As was discussed the last time, I don’t know that selecting a random item from a dict has a lot of use cases — I’m pretty sure the only time I’ve needed to do it was for Dave Thomas’s “trigrams” coding kata. Though I’m not sure I’ve used random.choice fir anything mor “real” either. 

But it is a more compelling reason to add a feature to dict than getting the first or last item :-)


On Sat, Oct 9, 2021 at 7:55 PM David Mertz, Ph.D. <> wrote:
On Sat, Oct 9, 2021, 10:44 PM Steven D'Aprano 
Apart from a programming exercise and teaching moment, why would you want to get a random key and value from a dict? In 25-ish years of using Python, I think that the number of times I've needed to do that is zero. A random item from a list, dozens of times. But from a dict, never.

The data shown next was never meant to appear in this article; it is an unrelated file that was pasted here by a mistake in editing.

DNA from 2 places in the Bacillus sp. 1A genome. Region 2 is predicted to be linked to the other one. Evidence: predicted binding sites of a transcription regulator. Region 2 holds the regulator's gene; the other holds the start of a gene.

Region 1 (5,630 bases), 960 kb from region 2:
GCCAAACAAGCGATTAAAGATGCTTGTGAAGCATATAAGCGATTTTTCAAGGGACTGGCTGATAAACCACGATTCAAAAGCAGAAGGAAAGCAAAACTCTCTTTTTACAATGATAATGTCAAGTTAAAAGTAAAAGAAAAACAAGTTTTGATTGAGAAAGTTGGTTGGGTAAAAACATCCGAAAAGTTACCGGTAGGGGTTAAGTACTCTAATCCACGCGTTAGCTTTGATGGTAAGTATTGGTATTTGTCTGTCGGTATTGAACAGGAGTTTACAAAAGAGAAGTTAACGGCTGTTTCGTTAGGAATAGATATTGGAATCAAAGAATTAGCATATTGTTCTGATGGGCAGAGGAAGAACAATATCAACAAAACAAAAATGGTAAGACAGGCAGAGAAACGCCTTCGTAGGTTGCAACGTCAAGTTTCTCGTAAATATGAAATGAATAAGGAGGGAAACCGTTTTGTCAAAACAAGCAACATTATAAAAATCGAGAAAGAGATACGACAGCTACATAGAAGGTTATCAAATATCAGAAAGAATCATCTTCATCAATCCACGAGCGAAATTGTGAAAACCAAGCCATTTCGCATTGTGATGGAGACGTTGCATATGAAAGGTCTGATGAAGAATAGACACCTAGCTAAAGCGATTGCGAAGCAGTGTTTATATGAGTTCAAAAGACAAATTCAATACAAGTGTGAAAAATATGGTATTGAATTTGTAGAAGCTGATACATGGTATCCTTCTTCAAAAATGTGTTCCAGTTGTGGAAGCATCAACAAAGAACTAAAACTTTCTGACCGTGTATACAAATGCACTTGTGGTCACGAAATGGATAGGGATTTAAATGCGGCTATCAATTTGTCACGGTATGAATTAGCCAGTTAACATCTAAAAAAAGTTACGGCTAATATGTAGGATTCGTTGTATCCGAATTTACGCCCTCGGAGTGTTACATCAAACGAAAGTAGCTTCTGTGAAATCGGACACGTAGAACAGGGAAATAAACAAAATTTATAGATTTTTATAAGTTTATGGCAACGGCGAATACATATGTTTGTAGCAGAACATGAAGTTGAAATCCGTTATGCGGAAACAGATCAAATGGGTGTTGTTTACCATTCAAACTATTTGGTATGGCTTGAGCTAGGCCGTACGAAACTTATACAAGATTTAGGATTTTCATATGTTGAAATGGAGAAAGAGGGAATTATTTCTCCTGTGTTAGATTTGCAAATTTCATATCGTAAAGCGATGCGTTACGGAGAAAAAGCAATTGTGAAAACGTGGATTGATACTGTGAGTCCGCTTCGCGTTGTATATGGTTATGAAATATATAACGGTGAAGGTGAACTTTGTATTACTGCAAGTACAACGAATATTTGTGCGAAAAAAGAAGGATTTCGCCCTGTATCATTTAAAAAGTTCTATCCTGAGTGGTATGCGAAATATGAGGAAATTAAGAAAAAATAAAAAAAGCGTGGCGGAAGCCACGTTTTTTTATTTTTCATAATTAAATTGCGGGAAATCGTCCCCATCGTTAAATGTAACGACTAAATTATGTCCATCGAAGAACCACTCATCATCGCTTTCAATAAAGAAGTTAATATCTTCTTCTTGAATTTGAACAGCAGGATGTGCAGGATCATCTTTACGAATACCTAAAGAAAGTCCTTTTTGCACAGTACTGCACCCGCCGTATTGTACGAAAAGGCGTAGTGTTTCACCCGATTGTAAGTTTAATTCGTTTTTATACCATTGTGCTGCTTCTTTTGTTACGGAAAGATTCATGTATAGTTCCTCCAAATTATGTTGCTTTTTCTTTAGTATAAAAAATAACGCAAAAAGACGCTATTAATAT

(I'm not even convinced that dict.popitem is useful either. But maybe that's just me, and others use it ten times a day.)

I've used dict.popitem() from time to time. Usually for the purpose of consuming items in a loop. But if I want to, I can put items back when I want to.

I don't see a need for anything past that. On rare occasion, this is fine:

somekey, someval = mydict.popitem()
mydict[somekey] = someval
do_stuff(somekey, someval)
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